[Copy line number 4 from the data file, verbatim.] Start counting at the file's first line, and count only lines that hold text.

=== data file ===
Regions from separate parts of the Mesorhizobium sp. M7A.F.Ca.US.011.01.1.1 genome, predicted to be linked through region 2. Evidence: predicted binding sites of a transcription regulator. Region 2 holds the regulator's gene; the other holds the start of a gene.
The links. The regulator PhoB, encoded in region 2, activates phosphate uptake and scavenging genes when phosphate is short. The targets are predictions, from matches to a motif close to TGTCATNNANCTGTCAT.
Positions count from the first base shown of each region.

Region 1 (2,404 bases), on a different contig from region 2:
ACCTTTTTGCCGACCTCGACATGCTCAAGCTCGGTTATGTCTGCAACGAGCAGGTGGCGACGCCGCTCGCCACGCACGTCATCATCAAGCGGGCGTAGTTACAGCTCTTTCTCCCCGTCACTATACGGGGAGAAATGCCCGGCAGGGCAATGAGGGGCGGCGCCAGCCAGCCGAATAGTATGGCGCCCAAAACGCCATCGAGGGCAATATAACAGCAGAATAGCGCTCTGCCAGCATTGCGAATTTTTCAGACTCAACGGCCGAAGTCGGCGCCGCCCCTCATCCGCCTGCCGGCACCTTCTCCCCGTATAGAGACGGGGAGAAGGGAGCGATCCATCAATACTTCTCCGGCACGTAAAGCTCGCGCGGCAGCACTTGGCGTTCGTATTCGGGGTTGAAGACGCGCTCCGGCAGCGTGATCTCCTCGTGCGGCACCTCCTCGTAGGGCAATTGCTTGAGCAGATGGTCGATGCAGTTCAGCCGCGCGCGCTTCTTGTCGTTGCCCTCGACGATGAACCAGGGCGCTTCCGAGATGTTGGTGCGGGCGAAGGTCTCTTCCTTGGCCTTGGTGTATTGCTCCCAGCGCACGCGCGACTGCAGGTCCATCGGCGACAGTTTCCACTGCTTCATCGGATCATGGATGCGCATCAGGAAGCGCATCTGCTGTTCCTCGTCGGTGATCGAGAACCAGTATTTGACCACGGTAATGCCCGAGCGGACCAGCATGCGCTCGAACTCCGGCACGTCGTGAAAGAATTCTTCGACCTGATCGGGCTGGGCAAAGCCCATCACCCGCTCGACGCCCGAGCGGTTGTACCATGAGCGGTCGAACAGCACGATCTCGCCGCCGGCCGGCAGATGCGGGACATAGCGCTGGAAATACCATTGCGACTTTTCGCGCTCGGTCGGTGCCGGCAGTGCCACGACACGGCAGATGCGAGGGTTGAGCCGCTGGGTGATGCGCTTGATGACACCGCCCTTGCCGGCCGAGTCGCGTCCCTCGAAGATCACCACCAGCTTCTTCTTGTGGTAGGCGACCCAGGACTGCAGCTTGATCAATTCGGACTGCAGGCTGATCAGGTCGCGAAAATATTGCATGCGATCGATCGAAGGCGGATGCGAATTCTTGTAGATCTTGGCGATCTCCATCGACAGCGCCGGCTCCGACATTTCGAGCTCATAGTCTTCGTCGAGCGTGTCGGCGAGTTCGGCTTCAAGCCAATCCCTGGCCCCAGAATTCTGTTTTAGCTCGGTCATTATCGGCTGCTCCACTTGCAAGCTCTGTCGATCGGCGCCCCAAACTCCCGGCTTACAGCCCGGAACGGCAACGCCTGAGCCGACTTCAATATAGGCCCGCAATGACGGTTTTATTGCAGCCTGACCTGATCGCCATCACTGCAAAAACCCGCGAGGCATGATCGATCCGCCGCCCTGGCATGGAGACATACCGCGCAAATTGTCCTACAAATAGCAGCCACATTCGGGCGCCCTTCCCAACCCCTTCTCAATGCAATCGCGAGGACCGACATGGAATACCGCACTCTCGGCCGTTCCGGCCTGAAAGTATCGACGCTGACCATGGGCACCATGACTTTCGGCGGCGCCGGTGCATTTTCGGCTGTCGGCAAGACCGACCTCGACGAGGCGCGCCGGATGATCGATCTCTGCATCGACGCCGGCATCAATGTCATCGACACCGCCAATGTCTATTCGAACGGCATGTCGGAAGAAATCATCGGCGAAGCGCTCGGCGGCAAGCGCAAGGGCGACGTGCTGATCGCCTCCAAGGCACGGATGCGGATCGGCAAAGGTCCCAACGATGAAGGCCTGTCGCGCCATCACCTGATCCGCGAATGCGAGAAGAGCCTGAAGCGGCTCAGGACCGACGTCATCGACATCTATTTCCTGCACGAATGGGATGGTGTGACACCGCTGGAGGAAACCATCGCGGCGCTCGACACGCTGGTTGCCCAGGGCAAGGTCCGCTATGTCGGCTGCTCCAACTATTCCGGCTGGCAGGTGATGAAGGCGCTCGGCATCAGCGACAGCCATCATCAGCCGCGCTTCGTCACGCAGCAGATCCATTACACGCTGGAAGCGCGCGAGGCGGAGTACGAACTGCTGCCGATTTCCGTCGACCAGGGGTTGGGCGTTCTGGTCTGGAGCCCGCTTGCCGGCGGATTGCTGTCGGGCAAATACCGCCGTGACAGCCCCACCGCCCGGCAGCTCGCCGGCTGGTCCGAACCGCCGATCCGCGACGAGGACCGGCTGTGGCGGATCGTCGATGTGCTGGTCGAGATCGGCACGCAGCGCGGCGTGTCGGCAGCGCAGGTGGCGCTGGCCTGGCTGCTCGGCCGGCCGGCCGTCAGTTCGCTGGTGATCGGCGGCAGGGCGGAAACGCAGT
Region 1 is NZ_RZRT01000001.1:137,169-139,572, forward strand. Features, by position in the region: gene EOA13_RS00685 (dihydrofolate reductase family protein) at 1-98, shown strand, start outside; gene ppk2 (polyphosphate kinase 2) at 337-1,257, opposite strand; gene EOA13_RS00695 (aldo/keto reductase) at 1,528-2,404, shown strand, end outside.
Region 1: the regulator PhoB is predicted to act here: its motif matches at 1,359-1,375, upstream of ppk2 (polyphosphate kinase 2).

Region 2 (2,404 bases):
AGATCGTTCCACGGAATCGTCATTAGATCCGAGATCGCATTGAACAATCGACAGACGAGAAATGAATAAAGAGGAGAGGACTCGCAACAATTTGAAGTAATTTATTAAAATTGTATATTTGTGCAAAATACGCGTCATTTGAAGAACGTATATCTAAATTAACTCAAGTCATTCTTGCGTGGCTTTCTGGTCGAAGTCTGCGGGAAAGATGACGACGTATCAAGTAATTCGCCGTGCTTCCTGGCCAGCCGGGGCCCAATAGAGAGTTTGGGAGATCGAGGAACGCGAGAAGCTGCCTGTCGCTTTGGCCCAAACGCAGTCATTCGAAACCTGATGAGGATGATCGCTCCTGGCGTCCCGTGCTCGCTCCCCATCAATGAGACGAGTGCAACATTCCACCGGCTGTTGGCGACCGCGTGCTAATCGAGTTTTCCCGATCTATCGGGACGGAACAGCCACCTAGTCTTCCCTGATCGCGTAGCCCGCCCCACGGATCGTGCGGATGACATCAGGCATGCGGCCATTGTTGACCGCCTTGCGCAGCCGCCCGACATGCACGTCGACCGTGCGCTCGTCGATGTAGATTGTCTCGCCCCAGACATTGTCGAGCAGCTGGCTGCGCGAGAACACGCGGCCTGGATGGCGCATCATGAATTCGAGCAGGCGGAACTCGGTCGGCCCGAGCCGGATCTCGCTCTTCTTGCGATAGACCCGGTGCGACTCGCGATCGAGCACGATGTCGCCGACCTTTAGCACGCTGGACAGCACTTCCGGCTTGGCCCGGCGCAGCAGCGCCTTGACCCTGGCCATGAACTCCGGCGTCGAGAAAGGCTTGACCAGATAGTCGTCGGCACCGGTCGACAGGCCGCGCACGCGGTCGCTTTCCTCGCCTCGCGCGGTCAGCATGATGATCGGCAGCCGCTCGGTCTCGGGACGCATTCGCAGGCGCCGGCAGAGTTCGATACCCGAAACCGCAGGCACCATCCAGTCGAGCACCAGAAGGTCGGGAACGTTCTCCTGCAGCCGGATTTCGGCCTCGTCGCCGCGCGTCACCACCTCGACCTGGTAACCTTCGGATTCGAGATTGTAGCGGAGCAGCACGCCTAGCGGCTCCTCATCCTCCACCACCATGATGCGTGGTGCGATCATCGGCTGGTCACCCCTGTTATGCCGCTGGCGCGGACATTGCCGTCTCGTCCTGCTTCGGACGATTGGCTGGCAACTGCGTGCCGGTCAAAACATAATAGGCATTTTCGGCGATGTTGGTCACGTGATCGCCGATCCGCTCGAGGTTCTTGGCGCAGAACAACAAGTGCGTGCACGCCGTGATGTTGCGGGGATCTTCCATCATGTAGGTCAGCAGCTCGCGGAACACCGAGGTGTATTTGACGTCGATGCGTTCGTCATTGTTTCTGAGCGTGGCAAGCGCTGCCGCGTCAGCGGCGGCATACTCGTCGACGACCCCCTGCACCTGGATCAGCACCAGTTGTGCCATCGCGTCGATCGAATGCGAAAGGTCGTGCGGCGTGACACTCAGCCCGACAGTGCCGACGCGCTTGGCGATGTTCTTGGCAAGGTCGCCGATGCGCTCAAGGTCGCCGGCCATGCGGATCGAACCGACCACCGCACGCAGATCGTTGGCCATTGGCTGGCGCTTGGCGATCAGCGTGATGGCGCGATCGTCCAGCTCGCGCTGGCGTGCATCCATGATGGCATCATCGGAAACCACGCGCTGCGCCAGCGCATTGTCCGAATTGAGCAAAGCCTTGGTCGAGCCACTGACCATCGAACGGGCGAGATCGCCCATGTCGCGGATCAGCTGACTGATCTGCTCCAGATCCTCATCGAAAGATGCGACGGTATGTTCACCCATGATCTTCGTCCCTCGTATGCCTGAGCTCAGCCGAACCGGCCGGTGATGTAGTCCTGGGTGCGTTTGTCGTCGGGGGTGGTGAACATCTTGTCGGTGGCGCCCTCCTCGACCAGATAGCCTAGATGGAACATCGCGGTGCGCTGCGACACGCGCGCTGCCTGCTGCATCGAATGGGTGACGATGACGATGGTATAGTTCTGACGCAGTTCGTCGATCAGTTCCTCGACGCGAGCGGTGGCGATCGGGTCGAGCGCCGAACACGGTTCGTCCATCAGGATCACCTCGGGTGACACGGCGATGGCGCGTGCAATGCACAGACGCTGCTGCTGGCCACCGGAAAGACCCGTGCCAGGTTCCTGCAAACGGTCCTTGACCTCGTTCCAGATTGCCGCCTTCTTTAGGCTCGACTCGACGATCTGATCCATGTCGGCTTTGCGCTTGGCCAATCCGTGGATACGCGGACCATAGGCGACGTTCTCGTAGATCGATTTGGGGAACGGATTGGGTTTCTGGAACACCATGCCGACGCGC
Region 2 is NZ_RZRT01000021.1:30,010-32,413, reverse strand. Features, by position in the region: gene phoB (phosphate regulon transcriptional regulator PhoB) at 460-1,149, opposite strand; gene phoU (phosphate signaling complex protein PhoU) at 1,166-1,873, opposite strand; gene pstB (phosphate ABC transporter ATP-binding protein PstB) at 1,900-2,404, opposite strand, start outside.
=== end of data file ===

Region 1 (2,404 bases), on a different contig from region 2: